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Beyond Forgetting:

Beyond Forgetting: Poetry and Prose about Alzheimer's Disease, Hughes Holly J, Ed., Kent State University P  ress, 2009
Each contributor was asked to write a context for the piece that had been accepted.  Here’s what I wrote about my prose poem:   

My father kept my mother home with him for as long as he could.  Two years after her diagnosis, it was no longer possible, and we found a nursing home close to where they lived.  This was the first Christmas she was there, and when we went to visit her everyone was gathered for the entertainment. 

The Day Room

I go to see my mother in the nursing home.  It’s Christmas time, so naturally they have an Italian tenor singing Ave Maria and a little girl from my old grade school singing Silent Night.  I wheel my mother up close to my folding chair, and I say You have such a beautiful voice.  She no longer remembers my name or who I am, but she can sing all the words to O Come All Ye Faithful.  She lifts her twisted hand and shields her eyes the way she used to after she took communion.  A little while later, she turns to me and says Bill is coming to take me shopping.  Then, in twirl the middle-aged ladies in tap shoes and red-and-white-checked aprons, clicking their feet to the beat of a Hungarian folk song.  When they twirl, the fat jiggles beneath their pink satin cheeks.  The room is festooned with gold and silver garland, and all the employees are smiling.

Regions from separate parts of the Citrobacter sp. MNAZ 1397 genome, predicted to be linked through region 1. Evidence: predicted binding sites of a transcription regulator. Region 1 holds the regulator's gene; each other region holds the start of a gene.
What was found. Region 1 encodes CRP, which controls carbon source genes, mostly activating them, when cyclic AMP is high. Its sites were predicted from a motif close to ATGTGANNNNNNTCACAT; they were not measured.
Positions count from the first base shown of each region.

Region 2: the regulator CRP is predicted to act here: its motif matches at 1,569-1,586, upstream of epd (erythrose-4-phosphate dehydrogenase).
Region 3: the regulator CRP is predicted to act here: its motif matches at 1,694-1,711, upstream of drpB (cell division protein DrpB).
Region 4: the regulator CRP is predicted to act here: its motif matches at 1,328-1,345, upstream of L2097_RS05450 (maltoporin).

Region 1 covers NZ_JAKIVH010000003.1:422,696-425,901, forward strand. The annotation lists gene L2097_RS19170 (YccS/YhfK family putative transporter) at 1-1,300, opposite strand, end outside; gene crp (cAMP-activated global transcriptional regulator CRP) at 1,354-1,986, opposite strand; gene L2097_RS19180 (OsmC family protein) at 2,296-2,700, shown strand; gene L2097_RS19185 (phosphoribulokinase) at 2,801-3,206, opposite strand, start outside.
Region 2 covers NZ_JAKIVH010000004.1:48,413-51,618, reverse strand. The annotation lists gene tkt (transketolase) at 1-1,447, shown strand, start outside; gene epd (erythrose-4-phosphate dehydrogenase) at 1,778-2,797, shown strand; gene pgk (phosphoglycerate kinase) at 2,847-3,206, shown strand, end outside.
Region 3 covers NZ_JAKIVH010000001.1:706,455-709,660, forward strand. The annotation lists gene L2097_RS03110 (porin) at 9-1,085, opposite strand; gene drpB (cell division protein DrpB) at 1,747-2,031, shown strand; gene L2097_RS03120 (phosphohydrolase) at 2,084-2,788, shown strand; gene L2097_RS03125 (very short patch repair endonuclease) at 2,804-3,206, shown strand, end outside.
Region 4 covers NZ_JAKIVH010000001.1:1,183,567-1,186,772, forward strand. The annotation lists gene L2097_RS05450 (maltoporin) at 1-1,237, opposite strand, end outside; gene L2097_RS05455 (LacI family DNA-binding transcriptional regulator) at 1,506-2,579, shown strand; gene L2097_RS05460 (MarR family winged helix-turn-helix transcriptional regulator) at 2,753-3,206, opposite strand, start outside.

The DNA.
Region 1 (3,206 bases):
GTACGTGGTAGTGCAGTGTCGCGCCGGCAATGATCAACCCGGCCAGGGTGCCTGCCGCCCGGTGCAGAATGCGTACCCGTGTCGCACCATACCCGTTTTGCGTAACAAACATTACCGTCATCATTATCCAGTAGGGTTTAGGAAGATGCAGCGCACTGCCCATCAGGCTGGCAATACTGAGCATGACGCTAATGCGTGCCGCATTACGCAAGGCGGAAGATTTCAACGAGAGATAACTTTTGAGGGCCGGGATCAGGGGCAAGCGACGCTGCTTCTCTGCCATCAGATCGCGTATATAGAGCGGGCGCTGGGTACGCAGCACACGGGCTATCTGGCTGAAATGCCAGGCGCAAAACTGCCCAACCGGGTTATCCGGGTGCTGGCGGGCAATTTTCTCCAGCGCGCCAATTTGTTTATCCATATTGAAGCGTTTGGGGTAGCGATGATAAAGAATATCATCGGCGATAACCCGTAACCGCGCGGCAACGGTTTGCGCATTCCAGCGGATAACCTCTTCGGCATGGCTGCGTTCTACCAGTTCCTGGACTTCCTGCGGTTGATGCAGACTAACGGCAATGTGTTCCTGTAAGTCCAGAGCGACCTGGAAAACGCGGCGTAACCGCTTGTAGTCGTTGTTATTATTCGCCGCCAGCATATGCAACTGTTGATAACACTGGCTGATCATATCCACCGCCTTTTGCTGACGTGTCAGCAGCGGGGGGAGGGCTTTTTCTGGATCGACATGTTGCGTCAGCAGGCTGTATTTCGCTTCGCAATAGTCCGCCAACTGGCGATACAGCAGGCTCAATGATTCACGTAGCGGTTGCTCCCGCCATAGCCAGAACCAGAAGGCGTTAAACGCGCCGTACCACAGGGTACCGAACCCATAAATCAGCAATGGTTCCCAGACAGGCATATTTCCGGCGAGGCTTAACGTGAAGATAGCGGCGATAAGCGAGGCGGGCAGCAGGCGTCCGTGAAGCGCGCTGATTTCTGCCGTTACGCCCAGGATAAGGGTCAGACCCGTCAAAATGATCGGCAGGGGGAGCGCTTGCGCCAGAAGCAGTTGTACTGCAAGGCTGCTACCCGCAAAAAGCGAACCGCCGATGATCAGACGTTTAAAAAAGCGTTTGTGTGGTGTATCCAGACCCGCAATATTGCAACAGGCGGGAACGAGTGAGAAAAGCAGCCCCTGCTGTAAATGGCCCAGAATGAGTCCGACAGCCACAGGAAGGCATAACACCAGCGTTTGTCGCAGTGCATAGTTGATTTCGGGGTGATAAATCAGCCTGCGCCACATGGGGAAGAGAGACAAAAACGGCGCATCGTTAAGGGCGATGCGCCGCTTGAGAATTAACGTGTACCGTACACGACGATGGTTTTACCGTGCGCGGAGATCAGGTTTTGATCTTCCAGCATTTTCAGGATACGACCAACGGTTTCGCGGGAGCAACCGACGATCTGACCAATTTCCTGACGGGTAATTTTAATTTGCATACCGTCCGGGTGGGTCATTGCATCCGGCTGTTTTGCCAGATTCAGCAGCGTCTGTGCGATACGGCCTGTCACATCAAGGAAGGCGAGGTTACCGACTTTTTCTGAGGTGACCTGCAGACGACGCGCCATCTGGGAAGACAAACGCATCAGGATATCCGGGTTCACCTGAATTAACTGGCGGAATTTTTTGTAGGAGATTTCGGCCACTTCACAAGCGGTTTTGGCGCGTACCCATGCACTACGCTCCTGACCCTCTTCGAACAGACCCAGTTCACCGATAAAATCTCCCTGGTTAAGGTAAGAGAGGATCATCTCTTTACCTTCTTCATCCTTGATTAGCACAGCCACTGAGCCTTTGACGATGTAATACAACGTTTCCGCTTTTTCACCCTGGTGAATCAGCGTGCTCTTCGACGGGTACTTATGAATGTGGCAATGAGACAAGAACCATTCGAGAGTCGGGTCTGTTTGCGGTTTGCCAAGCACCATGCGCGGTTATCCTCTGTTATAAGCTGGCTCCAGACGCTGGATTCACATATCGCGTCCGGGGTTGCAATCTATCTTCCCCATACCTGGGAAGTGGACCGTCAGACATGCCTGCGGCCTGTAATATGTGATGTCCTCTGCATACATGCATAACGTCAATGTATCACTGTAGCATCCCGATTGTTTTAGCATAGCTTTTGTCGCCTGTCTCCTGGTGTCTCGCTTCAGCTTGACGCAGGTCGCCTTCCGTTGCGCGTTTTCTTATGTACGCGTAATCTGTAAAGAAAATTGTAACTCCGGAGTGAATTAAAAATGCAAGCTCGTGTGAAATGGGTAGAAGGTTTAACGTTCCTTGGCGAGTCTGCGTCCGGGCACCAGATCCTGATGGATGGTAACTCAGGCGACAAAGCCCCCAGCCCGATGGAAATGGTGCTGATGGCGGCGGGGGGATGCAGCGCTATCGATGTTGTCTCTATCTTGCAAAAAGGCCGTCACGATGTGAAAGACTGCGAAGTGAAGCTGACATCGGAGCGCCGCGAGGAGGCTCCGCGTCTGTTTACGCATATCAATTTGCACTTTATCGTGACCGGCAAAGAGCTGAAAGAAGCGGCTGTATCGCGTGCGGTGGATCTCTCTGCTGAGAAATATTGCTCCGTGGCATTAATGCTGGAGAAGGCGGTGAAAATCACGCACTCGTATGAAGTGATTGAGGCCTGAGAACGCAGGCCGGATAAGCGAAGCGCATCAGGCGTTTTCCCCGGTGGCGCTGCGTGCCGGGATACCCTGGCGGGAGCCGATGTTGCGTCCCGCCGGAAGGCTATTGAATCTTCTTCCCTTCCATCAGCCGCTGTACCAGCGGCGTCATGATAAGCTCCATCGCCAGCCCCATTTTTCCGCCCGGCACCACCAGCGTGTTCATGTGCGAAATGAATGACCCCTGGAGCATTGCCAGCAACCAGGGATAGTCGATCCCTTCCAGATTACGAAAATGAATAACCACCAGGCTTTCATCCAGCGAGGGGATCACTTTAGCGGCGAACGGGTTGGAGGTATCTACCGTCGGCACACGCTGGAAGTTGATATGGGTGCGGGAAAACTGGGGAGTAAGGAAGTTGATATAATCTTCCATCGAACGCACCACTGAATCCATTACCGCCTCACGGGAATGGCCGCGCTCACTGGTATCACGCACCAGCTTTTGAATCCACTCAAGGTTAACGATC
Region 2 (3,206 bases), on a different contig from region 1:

I want to find the Chinese woman who isn’t allowed in the day room.  I know she’s up on the second floor, strapped into a high-backed chair that converts into a bed.  She is banging the metal table with her fist and screaming. 


Thy Mother’s Glass

Thy Mother's Glass: Poems for Mothers and Daughters , Scharper, Diane, Ed, Wordhouse, 2000

Going Home

My mother doesn’t know
where her home is, thinks
this home is temporary,
thinks she will get
back to her own home soon.
She needs to leave,
needs to get back home,
needs my father to drive her there.

Every night, when he sits
trying to watch the ball game
on his own TV (the one he’s had
ever since they switched to color)
in the den of the home
he’s lived in for thirty years,
she starts in on him:
When are we leaving? It’s time to go home.

If I’m there, she’ll tell me
she simply can’t impose any longer,
she needs to go home. 
If I’m not there, she’ll get my father
to dial the number she can’t remember
so she can complain to me
that he won’t take her home.

You’re tired I say, stay where you are.

Home is waiting, mother.
Before long, it will rise up to greet you.
It’s beyond this agitation.
It’s not any place we can take you,
and sure as we pray or wish upon a star,
you will get there.